12. 12. made the entire process simpler to manage and increased the efficiency of thevirtualization initiatives.Adopting a pragmatic approach with regard to the existing infrastructure, EMC ITattempted to leverage as many existing tools and processes as possible. Thevirtualization efforts therefore included detailed planning of the development,support, and operation of the IT infrastructure. This included identifying necessarychanges to major systems and tools that would be required to support applications inthe new virtualized environment.By implementing the STF project, EMC IT was able to deliver more than $13 million incost avoidance over a five-year timeframe. To date, the combined efforts of the VHPand STF projects have enabled EMC IT to virtualize 70 percent of its infrastructure andachieve an average server consolidation ratio of 15:1.The Data Center OS ProjectEMC IT’s server virtualization and consolidation efforts have been well guided by ahighly defined, incremental approach that is expected to culminate with the end goalof 100 percent virtualization on the VMware vSphere platform by 2012. On target tomeet that goal, EMC is currently working to migrate all other existing applications.Following the successful migration of non-clustered Intel-based servers, EMC IT isnow focusing its efforts on transitioning the more challenging clustered databases,currently hosted on various platforms (for example, Linux and Solaris), to thevirtualized environment. In addition, EMC IT is working on methodologies to migratecomplex database grids to a VMware-based platform. This will help facilitate themove of all eligible applications to the virtualized platform, and provide a virtual datacenter that is flexible, scalable, and elastic.Use case: Microsoft ExchangeA successful example of delivering a service through a virtualized environment isEMC’s business-critical Microsoft Exchange platform. Today, all of EMC’s MicrosoftExchange servers, as well as 64,000 mailboxes, run from a completely virtualenvironment. This was achieved by leveraging a building block approach for theconstruction of the infrastructure, with each building block supporting around 16,000mailboxes.By regionalizing the design, EMC IT has reduced mailbox transfers whilesimultaneously supporting 99.99 percent availability, 100 percent disaster recoveryprotection, and an ability to recover to the last transacted logs. EMC IT’s Journey to the Private Cloud: Server Virtualization 12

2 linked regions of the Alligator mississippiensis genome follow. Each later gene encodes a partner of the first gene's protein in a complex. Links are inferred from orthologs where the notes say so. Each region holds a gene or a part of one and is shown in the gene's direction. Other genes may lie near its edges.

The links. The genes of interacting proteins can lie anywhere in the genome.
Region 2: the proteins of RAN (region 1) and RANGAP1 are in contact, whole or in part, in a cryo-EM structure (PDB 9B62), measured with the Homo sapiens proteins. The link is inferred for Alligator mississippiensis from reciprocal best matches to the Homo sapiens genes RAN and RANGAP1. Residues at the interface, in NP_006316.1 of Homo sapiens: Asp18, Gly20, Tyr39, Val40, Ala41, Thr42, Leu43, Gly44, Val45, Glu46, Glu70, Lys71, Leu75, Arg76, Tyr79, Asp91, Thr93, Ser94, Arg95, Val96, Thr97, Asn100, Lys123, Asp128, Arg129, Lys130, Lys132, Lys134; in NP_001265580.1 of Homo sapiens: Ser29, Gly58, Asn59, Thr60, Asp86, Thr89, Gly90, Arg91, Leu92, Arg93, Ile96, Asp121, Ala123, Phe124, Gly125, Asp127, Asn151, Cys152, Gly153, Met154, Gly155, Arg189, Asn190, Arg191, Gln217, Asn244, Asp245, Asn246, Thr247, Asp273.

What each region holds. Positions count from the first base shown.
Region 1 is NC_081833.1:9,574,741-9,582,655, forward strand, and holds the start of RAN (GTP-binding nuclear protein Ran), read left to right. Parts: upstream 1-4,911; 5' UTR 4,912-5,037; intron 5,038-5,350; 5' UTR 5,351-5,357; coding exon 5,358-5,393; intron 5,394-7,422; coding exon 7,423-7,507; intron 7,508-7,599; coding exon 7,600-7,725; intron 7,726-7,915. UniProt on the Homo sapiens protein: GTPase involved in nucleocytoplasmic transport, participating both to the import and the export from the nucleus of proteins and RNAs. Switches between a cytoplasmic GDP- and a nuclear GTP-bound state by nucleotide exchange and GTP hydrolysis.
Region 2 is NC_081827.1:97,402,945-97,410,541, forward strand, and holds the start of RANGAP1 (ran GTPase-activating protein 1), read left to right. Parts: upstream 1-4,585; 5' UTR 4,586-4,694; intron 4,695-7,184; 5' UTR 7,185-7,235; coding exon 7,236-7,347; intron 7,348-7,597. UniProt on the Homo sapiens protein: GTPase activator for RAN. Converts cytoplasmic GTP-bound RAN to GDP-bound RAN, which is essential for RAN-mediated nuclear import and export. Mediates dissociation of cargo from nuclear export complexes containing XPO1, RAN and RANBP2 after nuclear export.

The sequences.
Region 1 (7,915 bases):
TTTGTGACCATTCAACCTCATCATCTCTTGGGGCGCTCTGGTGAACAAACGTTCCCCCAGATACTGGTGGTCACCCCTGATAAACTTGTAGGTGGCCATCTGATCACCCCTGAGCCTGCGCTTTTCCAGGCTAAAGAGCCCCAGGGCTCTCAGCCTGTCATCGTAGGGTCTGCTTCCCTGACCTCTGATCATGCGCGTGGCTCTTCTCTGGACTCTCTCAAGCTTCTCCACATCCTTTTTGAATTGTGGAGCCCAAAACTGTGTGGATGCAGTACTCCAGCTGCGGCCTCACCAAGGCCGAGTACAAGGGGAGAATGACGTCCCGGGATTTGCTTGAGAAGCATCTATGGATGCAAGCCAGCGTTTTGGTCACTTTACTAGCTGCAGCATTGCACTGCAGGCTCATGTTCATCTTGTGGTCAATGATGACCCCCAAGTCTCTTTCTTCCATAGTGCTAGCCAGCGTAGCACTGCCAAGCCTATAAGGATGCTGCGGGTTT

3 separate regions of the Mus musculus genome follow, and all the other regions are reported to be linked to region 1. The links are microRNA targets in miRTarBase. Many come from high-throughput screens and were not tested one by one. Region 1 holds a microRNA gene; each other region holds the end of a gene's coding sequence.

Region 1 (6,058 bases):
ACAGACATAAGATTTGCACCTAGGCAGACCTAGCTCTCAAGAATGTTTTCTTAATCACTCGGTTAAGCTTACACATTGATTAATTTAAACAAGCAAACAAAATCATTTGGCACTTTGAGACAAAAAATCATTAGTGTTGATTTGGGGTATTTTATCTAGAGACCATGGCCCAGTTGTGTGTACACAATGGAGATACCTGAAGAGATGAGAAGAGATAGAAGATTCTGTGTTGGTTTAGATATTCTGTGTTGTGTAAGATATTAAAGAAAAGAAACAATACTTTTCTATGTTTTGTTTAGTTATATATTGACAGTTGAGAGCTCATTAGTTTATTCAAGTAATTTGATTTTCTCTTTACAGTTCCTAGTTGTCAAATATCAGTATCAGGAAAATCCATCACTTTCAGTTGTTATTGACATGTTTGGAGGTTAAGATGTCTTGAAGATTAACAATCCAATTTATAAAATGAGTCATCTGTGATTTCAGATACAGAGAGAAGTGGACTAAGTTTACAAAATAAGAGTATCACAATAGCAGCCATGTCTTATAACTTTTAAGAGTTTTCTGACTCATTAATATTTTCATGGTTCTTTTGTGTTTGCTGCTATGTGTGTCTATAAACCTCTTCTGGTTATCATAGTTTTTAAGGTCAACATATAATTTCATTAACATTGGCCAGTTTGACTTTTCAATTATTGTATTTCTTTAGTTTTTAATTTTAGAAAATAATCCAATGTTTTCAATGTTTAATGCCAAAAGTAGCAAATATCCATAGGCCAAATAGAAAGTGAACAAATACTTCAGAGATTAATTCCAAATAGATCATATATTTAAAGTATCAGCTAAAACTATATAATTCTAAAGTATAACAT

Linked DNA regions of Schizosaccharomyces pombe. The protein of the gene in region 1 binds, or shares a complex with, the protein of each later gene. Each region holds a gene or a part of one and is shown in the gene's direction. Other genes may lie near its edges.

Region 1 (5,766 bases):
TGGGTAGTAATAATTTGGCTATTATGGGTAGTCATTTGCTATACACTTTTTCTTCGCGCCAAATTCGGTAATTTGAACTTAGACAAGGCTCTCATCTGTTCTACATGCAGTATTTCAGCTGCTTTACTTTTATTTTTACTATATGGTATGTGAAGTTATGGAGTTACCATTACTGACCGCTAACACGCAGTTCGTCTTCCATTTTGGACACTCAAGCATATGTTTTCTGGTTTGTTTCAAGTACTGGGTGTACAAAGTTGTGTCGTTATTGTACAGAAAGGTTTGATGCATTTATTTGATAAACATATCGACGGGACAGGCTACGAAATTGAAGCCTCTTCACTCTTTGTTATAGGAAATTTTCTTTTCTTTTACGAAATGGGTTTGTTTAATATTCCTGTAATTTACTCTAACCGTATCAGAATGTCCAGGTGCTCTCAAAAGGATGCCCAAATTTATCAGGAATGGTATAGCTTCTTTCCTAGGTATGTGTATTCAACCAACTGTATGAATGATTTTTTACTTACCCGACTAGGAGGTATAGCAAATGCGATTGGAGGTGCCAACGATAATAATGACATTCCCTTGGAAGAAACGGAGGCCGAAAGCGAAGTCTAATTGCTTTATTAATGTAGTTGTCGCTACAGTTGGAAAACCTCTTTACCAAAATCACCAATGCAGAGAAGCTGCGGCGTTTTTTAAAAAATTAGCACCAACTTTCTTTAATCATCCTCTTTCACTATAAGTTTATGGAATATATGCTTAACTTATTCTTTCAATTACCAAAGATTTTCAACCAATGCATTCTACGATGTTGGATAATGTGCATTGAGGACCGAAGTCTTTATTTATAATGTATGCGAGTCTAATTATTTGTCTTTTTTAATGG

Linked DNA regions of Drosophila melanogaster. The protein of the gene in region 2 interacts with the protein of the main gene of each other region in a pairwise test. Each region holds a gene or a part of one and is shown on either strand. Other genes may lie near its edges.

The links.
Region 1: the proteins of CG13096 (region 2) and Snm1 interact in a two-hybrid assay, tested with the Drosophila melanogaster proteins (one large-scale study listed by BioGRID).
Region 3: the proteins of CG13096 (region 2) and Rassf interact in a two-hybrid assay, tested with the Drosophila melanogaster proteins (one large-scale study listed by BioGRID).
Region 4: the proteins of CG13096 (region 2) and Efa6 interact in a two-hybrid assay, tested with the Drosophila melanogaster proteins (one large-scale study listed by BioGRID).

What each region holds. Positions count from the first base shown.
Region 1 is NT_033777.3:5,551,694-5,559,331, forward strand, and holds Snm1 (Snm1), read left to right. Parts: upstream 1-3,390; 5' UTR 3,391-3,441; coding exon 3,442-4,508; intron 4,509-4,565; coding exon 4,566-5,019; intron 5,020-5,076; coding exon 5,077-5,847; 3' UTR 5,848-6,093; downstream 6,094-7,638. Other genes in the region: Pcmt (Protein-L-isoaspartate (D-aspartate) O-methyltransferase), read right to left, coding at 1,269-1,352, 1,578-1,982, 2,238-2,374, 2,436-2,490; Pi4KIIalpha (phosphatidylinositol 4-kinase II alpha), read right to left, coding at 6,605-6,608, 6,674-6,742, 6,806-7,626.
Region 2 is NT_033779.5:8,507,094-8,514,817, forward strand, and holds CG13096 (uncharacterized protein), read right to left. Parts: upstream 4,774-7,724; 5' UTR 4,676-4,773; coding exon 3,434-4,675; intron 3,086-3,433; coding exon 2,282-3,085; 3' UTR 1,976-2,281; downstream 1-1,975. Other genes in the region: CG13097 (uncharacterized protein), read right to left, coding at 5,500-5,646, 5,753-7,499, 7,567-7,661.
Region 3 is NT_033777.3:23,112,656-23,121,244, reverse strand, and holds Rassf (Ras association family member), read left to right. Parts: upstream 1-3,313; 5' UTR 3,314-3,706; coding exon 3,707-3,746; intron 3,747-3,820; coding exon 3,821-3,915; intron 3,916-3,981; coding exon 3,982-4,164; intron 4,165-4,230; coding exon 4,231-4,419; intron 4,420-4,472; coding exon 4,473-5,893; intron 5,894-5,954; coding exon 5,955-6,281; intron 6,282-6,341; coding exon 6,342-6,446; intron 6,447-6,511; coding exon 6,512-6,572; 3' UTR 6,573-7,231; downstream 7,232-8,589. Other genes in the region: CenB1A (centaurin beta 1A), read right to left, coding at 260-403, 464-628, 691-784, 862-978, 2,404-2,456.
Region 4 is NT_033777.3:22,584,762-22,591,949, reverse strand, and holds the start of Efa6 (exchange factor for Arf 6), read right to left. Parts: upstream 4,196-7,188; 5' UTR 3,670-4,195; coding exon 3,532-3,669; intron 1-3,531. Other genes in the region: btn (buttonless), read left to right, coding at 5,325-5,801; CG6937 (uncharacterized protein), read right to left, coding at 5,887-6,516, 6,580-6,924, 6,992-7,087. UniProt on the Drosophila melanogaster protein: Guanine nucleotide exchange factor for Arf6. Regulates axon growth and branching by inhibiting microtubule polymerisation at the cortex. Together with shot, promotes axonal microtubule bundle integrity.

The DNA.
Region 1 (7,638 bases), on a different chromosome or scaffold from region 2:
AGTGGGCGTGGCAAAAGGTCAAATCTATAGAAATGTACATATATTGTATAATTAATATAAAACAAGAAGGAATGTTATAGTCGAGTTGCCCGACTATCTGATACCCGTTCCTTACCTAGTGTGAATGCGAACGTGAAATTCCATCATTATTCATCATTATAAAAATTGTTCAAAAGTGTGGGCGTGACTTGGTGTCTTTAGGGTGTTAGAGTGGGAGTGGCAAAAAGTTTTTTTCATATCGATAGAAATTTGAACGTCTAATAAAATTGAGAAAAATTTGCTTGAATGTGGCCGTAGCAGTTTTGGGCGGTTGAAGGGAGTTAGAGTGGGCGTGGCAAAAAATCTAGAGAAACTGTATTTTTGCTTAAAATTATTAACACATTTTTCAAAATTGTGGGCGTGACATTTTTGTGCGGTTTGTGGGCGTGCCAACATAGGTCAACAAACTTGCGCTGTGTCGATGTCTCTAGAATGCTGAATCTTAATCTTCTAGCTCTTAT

13. 13. Figure 6. Sample architecture of a 16,000-mailbox building block hosting MicrosoftExchange servers on a virtualized environmentKey findings and best practicesAs EMC IT approaches its desired goal of a 100 percent virtualized IT infrastructure, ithas learned some invaluable lessons. In addition to having a well-planned strategy inplace to address the technical complexity of virtualization, there are many otherfactors outside of the technical realm that must be taken into consideration to helpensure success. These include: Management support—As with any organizational change, the onus of bringing internal units together is on the leaders. In large organizations, where processes are set, leaders must address resistance by winning their teams’ confidence through comprehensive knowledge and a plan for success. Support from senior management plays an important role in breaking organizational silos and helping business units transition from a dedicated, tightly controlled IT infrastructure to a shared, service paradigm. Governance and policies—Not only is management support important for the adoption of this model by various internal business units, but it is also imperative for defining governance and policies. A successful implementation of virtualized infrastructure must be supported by appropriate governance policies and procedures, which are critical for efficient and effective provisioning of IT as a Service. Planning and research—In-depth research, planning, and study create the foundation for a smooth transition from physical IT to virtualization and the cloud. Supporting sound preparation, these studies help identify and sequence the best EMC IT’s Journey to the Private Cloud: Server Virtualization 13